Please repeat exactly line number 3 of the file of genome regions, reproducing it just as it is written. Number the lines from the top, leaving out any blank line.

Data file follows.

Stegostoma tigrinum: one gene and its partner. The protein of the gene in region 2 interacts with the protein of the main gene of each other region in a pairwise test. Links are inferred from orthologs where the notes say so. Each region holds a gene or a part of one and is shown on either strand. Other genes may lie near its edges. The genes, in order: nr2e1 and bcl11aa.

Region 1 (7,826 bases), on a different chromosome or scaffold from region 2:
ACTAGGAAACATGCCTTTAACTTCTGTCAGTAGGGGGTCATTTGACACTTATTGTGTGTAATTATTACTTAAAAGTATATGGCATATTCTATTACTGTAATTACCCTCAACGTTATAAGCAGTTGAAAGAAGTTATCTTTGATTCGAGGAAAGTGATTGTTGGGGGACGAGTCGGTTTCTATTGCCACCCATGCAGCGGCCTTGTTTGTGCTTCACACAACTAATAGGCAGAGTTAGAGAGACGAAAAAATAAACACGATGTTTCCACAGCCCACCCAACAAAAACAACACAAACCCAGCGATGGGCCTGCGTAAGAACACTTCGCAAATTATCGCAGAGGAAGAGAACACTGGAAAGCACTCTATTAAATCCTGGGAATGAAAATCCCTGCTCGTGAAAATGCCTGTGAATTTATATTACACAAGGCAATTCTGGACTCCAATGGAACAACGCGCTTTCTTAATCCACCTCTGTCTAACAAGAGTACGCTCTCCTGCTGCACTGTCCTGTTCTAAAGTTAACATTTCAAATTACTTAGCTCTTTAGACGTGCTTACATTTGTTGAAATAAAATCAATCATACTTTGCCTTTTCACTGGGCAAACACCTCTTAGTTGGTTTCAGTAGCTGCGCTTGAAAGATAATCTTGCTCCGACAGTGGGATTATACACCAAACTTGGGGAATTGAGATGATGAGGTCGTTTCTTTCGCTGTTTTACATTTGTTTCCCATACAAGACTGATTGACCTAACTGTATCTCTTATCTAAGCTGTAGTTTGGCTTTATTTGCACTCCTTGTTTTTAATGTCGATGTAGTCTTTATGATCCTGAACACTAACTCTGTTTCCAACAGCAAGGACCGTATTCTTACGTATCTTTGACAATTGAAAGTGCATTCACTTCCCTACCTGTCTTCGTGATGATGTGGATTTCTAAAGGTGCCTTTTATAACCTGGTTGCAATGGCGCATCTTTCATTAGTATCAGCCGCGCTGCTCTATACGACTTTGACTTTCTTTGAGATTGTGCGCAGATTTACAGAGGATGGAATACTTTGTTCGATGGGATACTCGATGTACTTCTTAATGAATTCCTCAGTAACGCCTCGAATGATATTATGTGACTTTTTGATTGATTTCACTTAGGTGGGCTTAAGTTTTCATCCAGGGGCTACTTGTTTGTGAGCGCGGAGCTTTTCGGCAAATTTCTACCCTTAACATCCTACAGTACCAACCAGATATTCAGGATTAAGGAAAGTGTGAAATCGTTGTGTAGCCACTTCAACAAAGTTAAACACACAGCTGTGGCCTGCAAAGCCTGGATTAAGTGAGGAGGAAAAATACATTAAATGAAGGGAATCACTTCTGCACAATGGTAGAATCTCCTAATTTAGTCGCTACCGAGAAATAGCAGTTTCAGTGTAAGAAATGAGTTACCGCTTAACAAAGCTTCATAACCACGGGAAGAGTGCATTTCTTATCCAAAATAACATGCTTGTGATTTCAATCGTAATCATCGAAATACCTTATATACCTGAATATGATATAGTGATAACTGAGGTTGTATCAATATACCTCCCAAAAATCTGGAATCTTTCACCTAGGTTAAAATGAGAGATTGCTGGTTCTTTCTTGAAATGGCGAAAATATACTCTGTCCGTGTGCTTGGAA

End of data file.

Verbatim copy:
ACTAGGAAACATGCCTTTAACTTCTGTCAGTAGGGGGTCATTTGACACTTATTGTGTGTAATTATTACTTAAAAGTATATGGCATATTCTATTACTGTAATTACCCTCAACGTTATAAGCAGTTGAAAGAAGTTATCTTTGATTCGAGGAAAGTGATTGTTGGGGGACGAGTCGGTTTCTATTGCCACCCATGCAGCGGCCTTGTTTGTGCTTCACACAACTAATAGGCAGAGTTAGAGAGACGAAAAAATAAACACGATGTTTCCACAGCCCACCCAACAAAAACAACACAAACCCAGCGATGGGCCTGCGTAAGAACACTTCGCAAATTATCGCAGAGGAAGAGAACACTGGAAAGCACTCTATTAAATCCTGGGAATGAAAATCCCTGCTCGTGAAAATGCCTGTGAATTTATATTACACAAGGCAATTCTGGACTCCAATGGAACAACGCGCTTTCTTAATCCACCTCTGTCTAACAAGAGTACGCTCTCCTGCTGCACTGTCCTGTTCTAAAGTTAACATTTCAAATTACTTAGCTCTTTAGACGTGCTTACATTTGTTGAAATAAAATCAATCATACTTTGCCTTTTCACTGGGCAAACACCTCTTAGTTGGTTTCAGTAGCTGCGCTTGAAAGATAATCTTGCTCCGACAGTGGGATTATACACCAAACTTGGGGAATTGAGATGATGAGGTCGTTTCTTTCGCTGTTTTACATTTGTTTCCCATACAAGACTGATTGACCTAACTGTATCTCTTATCTAAGCTGTAGTTTGGCTTTATTTGCACTCCTTGTTTTTAATGTCGATGTAGTCTTTATGATCCTGAACACTAACTCTGTTTCCAACAGCAAGGACCGTATTCTTACGTATCTTTGACAATTGAAAGTGCATTCACTTCCCTACCTGTCTTCGTGATGATGTGGATTTCTAAAGGTGCCTTTTATAACCTGGTTGCAATGGCGCATCTTTCATTAGTATCAGCCGCGCTGCTCTATACGACTTTGACTTTCTTTGAGATTGTGCGCAGATTTACAGAGGATGGAATACTTTGTTCGATGGGATACTCGATGTACTTCTTAATGAATTCCTCAGTAACGCCTCGAATGATATTATGTGACTTTTTGATTGATTTCACTTAGGTGGGCTTAAGTTTTCATCCAGGGGCTACTTGTTTGTGAGCGCGGAGCTTTTCGGCAAATTTCTACCCTTAACATCCTACAGTACCAACCAGATATTCAGGATTAAGGAAAGTGTGAAATCGTTGTGTAGCCACTTCAACAAAGTTAAACACACAGCTGTGGCCTGCAAAGCCTGGATTAAGTGAGGAGGAAAAATACATTAAATGAAGGGAATCACTTCTGCACAATGGTAGAATCTCCTAATTTAGTCGCTACCGAGAAATAGCAGTTTCAGTGTAAGAAATGAGTTACCGCTTAACAAAGCTTCATAACCACGGGAAGAGTGCATTTCTTATCCAAAATAACATGCTTGTGATTTCAATCGTAATCATCGAAATACCTTATATACCTGAATATGATATAGTGATAACTGAGGTTGTATCAATATACCTCCCAAAAATCTGGAATCTTTCACCTAGGTTAAAATGAGAGATTGCTGGTTCTTTCTTGAAATGGCGAAAATATACTCTGTCCGTGTGCTTGGAA